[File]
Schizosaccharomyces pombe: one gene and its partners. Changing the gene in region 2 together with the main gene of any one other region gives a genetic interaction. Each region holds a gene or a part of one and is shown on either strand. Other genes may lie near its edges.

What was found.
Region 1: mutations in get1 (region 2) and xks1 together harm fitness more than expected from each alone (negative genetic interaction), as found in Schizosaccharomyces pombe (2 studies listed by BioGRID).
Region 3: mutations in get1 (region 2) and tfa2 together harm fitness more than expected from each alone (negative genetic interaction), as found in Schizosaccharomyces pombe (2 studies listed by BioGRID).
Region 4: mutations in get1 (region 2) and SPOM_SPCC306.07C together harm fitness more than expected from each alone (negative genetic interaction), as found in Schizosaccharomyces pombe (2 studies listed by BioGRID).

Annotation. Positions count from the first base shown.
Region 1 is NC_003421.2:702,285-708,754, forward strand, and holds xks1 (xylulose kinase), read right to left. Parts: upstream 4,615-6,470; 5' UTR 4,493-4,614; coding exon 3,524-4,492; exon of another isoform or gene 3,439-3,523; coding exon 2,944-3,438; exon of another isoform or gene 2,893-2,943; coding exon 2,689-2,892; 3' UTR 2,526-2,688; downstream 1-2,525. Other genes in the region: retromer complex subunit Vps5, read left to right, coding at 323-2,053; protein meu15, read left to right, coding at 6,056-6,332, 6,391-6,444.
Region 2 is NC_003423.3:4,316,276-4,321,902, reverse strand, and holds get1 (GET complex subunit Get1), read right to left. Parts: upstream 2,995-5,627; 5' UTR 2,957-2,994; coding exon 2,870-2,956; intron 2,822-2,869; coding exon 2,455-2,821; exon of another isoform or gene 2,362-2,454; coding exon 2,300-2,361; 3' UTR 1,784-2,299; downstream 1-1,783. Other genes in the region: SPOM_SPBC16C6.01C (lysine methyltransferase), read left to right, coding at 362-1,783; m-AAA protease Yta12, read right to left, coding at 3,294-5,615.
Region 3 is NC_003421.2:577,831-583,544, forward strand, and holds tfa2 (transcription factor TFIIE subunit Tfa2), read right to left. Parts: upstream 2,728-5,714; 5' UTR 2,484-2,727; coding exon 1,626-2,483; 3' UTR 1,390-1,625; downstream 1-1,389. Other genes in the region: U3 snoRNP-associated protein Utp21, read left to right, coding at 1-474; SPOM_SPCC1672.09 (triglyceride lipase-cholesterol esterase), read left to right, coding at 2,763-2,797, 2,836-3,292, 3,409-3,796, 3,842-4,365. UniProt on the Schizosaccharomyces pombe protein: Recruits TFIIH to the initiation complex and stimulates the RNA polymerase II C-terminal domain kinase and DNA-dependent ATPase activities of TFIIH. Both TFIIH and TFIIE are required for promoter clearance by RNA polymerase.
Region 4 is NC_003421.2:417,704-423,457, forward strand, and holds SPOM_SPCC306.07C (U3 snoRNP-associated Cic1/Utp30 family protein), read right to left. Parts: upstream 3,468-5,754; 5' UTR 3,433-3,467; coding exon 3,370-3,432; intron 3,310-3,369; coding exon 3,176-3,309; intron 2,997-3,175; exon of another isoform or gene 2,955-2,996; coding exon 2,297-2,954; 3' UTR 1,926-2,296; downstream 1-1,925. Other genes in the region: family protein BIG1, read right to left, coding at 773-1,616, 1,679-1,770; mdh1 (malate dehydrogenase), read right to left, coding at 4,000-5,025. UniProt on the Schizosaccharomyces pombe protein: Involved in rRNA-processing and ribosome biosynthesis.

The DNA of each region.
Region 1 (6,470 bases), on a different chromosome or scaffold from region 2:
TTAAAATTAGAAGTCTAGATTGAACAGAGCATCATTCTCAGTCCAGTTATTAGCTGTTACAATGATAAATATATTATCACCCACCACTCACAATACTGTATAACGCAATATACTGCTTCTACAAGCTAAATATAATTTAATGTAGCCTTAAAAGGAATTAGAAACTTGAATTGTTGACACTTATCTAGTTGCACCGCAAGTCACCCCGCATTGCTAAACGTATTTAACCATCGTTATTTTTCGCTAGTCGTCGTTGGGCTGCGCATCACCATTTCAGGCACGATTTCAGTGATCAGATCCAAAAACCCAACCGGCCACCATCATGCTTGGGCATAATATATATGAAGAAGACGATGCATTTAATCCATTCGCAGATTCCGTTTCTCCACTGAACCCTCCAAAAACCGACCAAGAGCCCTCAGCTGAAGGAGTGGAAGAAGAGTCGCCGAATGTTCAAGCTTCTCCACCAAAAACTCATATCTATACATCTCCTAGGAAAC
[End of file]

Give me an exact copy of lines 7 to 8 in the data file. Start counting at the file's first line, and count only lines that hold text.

Region 1 is NC_003421.2:702,285-708,754, forward strand, and holds xks1 (xylulose kinase), read right to left. Parts: upstream 4,615-6,470; 5' UTR 4,493-4,614; coding exon 3,524-4,492; exon of another isoform or gene 3,439-3,523; coding exon 2,944-3,438; exon of another isoform or gene 2,893-2,943; coding exon 2,689-2,892; 3' UTR 2,526-2,688; downstream 1-2,525. Other genes in the region: retromer complex subunit Vps5, read left to right, coding at 323-2,053; protein meu15, read left to right, coding at 6,056-6,332, 6,391-6,444.
Region 2 is NC_003423.3:4,316,276-4,321,902, reverse strand, and holds get1 (GET complex subunit Get1), read right to left. Parts: upstream 2,995-5,627; 5' UTR 2,957-2,994; coding exon 2,870-2,956; intron 2,822-2,869; coding exon 2,455-2,821; exon of another isoform or gene 2,362-2,454; coding exon 2,300-2,361; 3' UTR 1,784-2,299; downstream 1-1,783. Other genes in the region: SPOM_SPBC16C6.01C (lysine methyltransferase), read left to right, coding at 362-1,783; m-AAA protease Yta12, read right to left, coding at 3,294-5,615.